Protein Elution Plate
Dos Anjos Pultz D, et al. Far beyond the usual biomarkers in breast cancer: a review. J Cancer. 2014;5(7):13.
Li J, et al. Proteomics and bioinformatics approaches for identification of serum biomarkers to detect breast cancer. Clin Chem. 2002;48(8):9.
Chan MK, Cooper JD, Bahn S. Commercialisation of biomarker tests for mental illnesses: advances and obstacles. Trends Biotechnol. 2015;33(12):12.
Chung L, et al. Novel serum protein biomarker panel revealed by mass spectrometry and its prognostic value in breast cancer. BioMed Central Breast Cancer Res. 2014;16(3):R63. doi:10.1186/bcr3676.
Henderson MC, et al. Integration of serum protein biomarker and tumor associated autoantibody expression data increases the ability of a blood-based proteomic assay to identify breast cancer. PLoS ONE. 2016;11(8):e0157692. doi:10.1371/journal.pone.0157692.
Ingvarsson J, et al. Design of recombinant antibody microarrays for serum protein profiling: targeting of complement proteins. J Proteome Res. 2007;6:10.
Lee JS, Magbanua MJ, Park JW. Circulating tumor cells in breast cancer: applications in personalized medicine. Breast Cancer Res Treat. 2016;160(3):411-24. Epub 2016 Oct 19.
Mehan MR, et al. Validation of a blood protein signature for non-small cell lung cancer. BMC Clin Proteomics. 2014;11(32):12.
Ross JS, et al. Breast cancer biomarkers and molecular medicine. Expert Rev Mol Diagn. 2003;3(5):13.
Ross JS, et al. Breast cancer biomarkers and molecular medicine: part II. Expert Rev Mol Diagn. 2004;4(2):20.
Surinova S, et al. Prediction of colorectal cancer diagnosis based on circulating plasma proteins. EMBO Mol Med. 2015;7(9):13.
Yezhelyev MV, et al. In situ molecular profiling of breast cancer biomarkers with multicolor quantum dots. Adv Mater. 2007;19:6.
Kirmiz C, et al. A serum glycomics approach to breast cancer biomarkers. Mol Cell Proteomics. 2007;6:13.
Harsha HC, et al. A compendium of potential biomarkers of pancreatic cancer. PLoS Med. 2009;6(6):6.
Kaskas NM, et al. Serum biomarkers in head and neck squamous cell cancer. JAMA. 2014;140(1):7.
Wang C-H, et al. Current trends and recent advances in diagnosis, therapy and prevention of hepatocellular carcinoma. Asian Pac J Cancer Prev. 2015;16(9):10.
Alexander H, et al. Proteomic analysis to identify breast cancer biomarkers in nipple aspirate fluid. Clin Cancer Res. 2004;10:11.
Ma S, et al. Multiplexed serum biomarkers for the detection of lung cancer. EBio Med. 2016;11:9.
Evens MJ, Cravatt BF. Mechanism-based profiling of enzyme families. Chem Rev. 2006;106(8):3279–301.
Wang DL, et al. Identification of multiple metabolic enzymes from mice cochleae tissue using a novel functional proteomics technology. PLoS ONE. 2015;10(3):e0121826. doi:10.1371/journal.pone.0121826.
Sun Z, et al. Identification of functional metabolic biomarkers from lung cancer patient serum using PEP technology. BioMed Central Biomark Res. 2016;4(11). doi:10.1186/s40364-016-0065-4.
Sun Z, Yang P. Role of imbalance between neutrophil elastase and α1-antitrypsin in cancer development and progression. Lancet Oncol. 2004;5:9.
Wang X, et al. Bead based proteome enrichment enhances features of the protein elution plate (PEP) for functional proteomic profiling. Proteomes. 2015;3:13.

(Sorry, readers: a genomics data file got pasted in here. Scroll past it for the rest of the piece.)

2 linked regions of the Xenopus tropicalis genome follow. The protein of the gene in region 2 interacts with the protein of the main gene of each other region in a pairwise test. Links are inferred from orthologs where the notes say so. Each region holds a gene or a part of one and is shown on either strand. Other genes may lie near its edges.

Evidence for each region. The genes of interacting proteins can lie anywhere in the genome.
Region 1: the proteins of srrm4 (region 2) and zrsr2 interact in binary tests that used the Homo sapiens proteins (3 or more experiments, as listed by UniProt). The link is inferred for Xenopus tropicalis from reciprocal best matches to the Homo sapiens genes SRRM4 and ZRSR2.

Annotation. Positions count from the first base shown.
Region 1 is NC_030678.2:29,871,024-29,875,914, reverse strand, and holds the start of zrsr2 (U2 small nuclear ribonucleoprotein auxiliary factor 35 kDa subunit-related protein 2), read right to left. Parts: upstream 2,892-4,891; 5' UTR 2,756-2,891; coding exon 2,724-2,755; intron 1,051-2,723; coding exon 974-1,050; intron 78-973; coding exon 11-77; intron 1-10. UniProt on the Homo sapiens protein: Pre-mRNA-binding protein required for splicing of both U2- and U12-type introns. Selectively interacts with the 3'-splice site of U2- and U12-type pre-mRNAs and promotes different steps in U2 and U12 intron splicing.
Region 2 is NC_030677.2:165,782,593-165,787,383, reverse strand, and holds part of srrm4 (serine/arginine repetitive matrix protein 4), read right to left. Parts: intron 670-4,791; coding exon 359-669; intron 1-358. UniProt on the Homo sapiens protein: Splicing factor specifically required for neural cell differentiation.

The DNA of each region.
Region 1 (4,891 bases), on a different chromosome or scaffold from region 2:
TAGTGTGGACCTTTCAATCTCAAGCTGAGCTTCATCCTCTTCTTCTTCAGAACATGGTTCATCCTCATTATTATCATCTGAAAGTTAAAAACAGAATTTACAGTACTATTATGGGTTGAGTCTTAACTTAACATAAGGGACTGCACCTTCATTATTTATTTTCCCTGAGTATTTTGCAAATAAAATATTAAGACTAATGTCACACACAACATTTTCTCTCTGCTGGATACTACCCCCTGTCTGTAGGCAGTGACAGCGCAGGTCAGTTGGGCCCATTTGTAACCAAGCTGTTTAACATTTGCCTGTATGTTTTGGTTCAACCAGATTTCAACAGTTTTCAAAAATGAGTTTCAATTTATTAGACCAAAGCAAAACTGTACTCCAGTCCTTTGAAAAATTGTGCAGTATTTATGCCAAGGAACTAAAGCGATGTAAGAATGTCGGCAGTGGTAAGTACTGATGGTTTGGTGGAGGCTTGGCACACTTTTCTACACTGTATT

Amorim M, et al. Decoding the usefulness of non-coding RNAs as breast cancer markers. J Transl Med. 2016;14:15.
Mabert K, et al. Cancer biomarker discovery: current status and future perspectives. Int J Radiat Biol. 2014;90(8):18.
Surinova S, et al. Non-invasive prognostic protein biomarker signatures associated with colorectal cancer. EMBO Mol Med. 2015;7:13.
Orla T, et al. Metabolic signatures of malignant progression in prostate epithelial cells. Int J Biochem Cell Biol. 2011;43:8.
Teicher BA, Marston WL, Helman LJ. Targeting cancer metabolism. Clin Cancer Res. 2013;18(20):9.
Araujo EP, Carvalheira AB, Velloso LA. Disruption of metabolic parhways - perspectives for the treatment of cancer. Curr Cancer Drug Targets. 2006;6:77–87.
Bryksin AV, Laktionov PP. Role of glyceraldehyde-3-phosphate dehydrogenase in vesicular transport from golgi apparatus to endoplasmic reticulum. Biochemistry. 2008;73:7.
Cairns RA, Harris IS, Mak TW. Regulation of cancer cell metabolism. Nat Rev Cancer. 2011;11:11.
Chaneton B, Gottlieb E. Rocking cell metabolism: revised functions of the key glycolytic regulator PKM2 in cancer. Trends Biochem Sci. 2012;37(8):7.
Chang C-H, et al. Metabolic competition in the tumor microenvironment is a driver of cancer progression. Cell. 2015;162:13.
Chiaradonna FR, et al. From cancer metabolism to new biomarker and drug targets. Biotechnol Adv. 2012;30:30–51.
Favaro E, et al. Glucose utilization via glycogen phosphorylase sustains proliferation and prevents premature senescence in cancer cells. Cell Metab. 2012;16:14.
Ledford H. Metabolic quirks yield tumour hope. Nature. 2014;508:2.
Anderson NL, Anderson NG. The human plasma proteome: history, character, and diagnostic prospects. Mol Cell Proteomics. 2002;1:23.
The authors would like to thank Array Bridge Inc. and Biotech Support Group for the supply of PEP and AlbuVoid™ reagents respectively to carry out this study.
No external funding was used.
Availability of data and materials
Please contact author for data requests.
DLW performed part of the experiments and wrote part of the manuscript; CX performed part of the experiments; GF performed part of the experiments; XW designed the study and wrote part of the manuscript. LL designed the study and wrote part of the manuscript. All authors read and approved the final manuscript.
The authors declare that they have no competing interests.
Consent for publication
The listed authors have the consent for the publication of this study.
Ethics approval and consent to participate
The collection procedure was reviewed and approved by the Zibo Central Hospital’s Ethics Committee. The formal letter of approval is available upon request.
Springer Nature remains neutral with regard to jurisdictional claims in published maps and institutional affiliations.
About this article
Cite this article
Wang, D.L., Xiao, C., Fu, G. et al. Identification of potential serum biomarkers for breast cancer using a functional proteomics technology. Biomark Res 5, 11 (2017) doi:10.1186/s40364-017-0092-9
- Diagnostic kits
- Breast cancer
- Functional proteomics
- Enzyme activity
- Protein Elution Plate